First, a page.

Now we arrive at the configuration screen for our function. Enter a name of your choice and select ‘Create A New Role from AWS Policy Templates’ from the dropdown for Execution Role. Give the role name as ‘lambda_basic_execution’.
Note – An Execution Role defines the permissions that AWS Lambda can assume while executing your code. A basic execution means that lambda will simply execute the code where there is no third-party library involved. In case your code needs to interact with Amazon S3 or RDS or EC2 or any other services, appropriate permissions to access these services must be given to your AWS lambda function.
Click on the Create Function button at the bottom of the screen. The following screen appears on the successful creation of your function.
Note – The ARN or Amazon Resource Name is a unique name of your function. This can be used as the endpoint to trigger your function. The triggers in the designer section are where you add services that can trigger your function. In every service that can trigger your function, your function’s ARN would need to be configured. It’s like a two-way binding of services. The trigger service would know that it needs to hit your function and your function would be configured to receive requests from the trigger services you add. Adding triggers is the next level of lambda tutorials and is beyond the scope of this article.
Below the designer sub-section is the Function Code sub-section. This is your inline IDE facilitated by Amazon. It looks something like this:
- Under the Code Entry Type dropdown, you can select whether you want to edit code inline or upload a zip file from your system or upload a zip file from Amazon S3. The upload options can be used for complex codes which can be easily edited in some better-featured IDE in your local system.
- Runtime is the language/framework which supports your code.
- A Handler is an invocation function inside your AWS lambda function. Your AWS lambda function can have multiple handlers and you can specify which handler to begin execution with. Picture Handlers as methods which are designated to perform specific tasks.
On the top of the page, you will see a strip with some buttons. Click on Select a test event to test our code. This will prompt you to Configure a test event, in case none is created.
Configure your first test event like the one below:
Save the test event and click on Test. You will see the execution results of your function.
- Response – The end result returned by your function. Notice that our function returned key1.
- Request ID – Each request to your function has a unique request id. These are used by Amazon to track requests and generate your billing information.
- Function Logs – The most insightful part of AWS Lambda. These are detailed logs that specify the start and end of execution of your function. Unlike debugging in usual IDEs, AWS Lambda relies heavily on logs for debugging purpose. They are stored in CloudWatch for future references as well.
Congratulations! You have successfully created a Lambda function. But wait, we haven’t invoked it yet. We just tested it from our own environment. Let’s invoke it from the outside world.
Invoking the AWS Lambda Function
We would be creating a REST API to invoke the Lambda function.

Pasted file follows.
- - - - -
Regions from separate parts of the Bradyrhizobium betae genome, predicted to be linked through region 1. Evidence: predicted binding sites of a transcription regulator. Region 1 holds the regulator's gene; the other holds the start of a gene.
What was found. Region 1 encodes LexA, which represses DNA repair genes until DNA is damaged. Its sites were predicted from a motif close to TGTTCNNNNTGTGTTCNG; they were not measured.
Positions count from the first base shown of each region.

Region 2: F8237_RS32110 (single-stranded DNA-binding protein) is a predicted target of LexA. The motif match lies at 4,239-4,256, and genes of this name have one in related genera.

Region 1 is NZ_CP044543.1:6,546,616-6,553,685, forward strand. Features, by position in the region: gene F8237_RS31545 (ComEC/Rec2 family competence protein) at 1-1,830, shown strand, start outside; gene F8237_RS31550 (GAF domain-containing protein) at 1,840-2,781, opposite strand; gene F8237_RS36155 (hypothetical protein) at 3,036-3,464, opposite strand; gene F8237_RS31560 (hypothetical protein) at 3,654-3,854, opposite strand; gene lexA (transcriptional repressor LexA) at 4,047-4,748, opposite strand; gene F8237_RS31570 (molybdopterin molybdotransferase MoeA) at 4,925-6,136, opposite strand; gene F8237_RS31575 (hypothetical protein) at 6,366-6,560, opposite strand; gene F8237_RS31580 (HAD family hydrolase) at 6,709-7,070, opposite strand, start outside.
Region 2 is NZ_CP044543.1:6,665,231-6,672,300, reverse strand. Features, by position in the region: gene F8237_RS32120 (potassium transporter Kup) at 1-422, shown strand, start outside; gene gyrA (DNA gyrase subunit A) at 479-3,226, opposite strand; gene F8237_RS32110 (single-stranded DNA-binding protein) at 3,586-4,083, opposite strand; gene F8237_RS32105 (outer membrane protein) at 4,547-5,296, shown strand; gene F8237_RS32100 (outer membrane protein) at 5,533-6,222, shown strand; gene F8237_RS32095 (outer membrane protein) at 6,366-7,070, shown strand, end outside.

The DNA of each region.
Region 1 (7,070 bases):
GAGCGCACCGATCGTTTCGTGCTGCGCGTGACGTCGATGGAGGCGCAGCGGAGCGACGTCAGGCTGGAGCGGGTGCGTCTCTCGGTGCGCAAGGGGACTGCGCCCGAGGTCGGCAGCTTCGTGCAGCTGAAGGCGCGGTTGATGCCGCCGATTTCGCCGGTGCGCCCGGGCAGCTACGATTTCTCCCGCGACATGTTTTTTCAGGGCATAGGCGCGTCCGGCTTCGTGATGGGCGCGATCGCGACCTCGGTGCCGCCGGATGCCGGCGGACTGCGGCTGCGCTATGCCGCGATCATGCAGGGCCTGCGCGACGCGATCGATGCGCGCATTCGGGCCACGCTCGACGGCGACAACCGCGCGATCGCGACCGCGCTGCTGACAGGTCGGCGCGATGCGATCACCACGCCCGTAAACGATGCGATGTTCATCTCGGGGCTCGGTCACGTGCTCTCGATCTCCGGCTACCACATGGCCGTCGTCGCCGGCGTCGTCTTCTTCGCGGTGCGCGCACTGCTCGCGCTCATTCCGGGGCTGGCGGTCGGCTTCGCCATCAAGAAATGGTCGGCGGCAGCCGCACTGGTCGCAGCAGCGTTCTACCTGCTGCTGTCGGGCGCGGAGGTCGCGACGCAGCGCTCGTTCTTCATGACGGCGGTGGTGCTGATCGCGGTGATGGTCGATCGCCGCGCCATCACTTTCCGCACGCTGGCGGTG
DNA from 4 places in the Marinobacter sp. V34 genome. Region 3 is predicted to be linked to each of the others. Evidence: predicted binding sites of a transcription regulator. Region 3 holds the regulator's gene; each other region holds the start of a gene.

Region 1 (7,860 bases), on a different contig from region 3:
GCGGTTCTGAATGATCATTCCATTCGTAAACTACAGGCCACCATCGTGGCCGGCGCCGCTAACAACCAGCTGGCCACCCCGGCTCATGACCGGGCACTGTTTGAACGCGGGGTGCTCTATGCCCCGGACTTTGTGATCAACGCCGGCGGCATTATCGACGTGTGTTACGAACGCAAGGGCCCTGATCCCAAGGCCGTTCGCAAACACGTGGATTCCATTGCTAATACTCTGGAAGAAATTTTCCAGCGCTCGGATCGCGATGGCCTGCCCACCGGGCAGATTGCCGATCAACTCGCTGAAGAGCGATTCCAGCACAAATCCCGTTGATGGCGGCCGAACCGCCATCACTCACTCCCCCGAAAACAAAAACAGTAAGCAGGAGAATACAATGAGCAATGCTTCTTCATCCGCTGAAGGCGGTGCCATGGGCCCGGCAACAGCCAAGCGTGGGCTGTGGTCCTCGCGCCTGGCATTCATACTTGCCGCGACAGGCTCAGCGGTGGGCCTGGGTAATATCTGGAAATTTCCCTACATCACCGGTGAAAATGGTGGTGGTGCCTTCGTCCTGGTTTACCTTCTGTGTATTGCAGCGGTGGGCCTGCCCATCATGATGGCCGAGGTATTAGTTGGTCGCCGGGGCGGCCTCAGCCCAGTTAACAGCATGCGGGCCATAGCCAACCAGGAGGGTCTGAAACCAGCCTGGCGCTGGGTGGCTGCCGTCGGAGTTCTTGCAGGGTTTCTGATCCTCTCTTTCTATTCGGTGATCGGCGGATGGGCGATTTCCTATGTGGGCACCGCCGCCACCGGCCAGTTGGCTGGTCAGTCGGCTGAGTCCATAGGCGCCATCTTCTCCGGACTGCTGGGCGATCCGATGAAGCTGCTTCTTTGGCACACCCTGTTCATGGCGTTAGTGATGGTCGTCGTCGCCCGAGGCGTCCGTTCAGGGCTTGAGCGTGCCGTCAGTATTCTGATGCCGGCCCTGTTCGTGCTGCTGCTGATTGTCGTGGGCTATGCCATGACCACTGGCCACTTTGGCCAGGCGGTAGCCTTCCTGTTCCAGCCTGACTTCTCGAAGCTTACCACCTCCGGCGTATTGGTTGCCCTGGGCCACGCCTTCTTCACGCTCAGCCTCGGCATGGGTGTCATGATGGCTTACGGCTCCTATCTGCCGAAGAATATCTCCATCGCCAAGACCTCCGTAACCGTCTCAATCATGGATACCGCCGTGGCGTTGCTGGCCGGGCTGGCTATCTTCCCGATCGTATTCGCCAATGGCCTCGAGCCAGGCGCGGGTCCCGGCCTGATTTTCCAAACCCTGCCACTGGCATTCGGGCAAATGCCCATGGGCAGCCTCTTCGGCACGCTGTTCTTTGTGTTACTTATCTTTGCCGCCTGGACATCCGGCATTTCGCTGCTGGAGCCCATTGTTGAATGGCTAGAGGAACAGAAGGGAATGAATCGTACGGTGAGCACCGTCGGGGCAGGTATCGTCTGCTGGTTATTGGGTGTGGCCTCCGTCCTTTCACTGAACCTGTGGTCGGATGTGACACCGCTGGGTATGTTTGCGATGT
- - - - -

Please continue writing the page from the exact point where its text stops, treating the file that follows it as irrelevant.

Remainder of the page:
Go to Amazon API Gateway. It can also be found under Services -> Networking and Content Delivery. Click on Create API.
Configure your API basic details as below and click on Create API.
Now your API is created, but there is no HTTP method defined in the API. Click on Actions dropdown and Create Method. You will notice a smaller dropdown appear in the left pane. Click on GET from this dropdown. So basically, we are creating an HTTP GET method for our API.
Configure your GET method to invoke a lambda function as illustrated below. You need to specify your Lambda function’s ARN in the Lambda Function field. Click on Save.
Once your GET method is saved, you would arrive at the below Method Execution screen.
Now, your GET method is also created. But we still haven’t supplied the key-value pairs that we did in our test environment. Our AWS Lambda function expects three keys and values. Let’s define them.
Click on Integration Request and scroll down to Mapping Templates. Define your mapping template as below. The content type is application/json. This is simply the format of the parameters that you would be sending in your request body.
The API is now ready to be deployed.
Click on Actions and Deploy API. In the deployment popup, select New Stage and give a meaningful name and description.
You will arrive at the below screen with the REST endpoint of your API configured and ready to use.
Click on the endpoint and the browser will send a request to your Lambda function and display the response.
Congratulations! You have successfully invoked your Lambda function as well. Quite an achievement.
Who can Learn AWS Lambda
It must be evident by now that AWS Lambda function requires a little knowledge about services, deployment of services, requests, and responses. This is basic stuff that any computer programmer must know in order to create web applications. If you do not have sufficient knowledge on this subject, it is recommended to gain this knowledge so that hassle free coding in AWS Lambda is ensured.
AWS also has comprehensive documentation on all its services. Explore the documentation for a deeper understanding of the AWS world.
Career in AWS Lambda
It’s not just Lambda, but the whole Amazon Web Services sector is a booming one today. There is a demand for experts in AWS services. AWS also provides certifications suiting your expertise level. Explore the AWS website for further information on this.
Now that you have understood the basics of AWS Lambda functions, go on to create more functions and integrate with other AWS services. Keep playing and keep learning. Cheers!
This has been a guide to What is AWS Lambda. In this tutorial on AWS Lambda Function we’ve explained how to Configure and Deploy API. You can also go through our other suggested articles to learn more –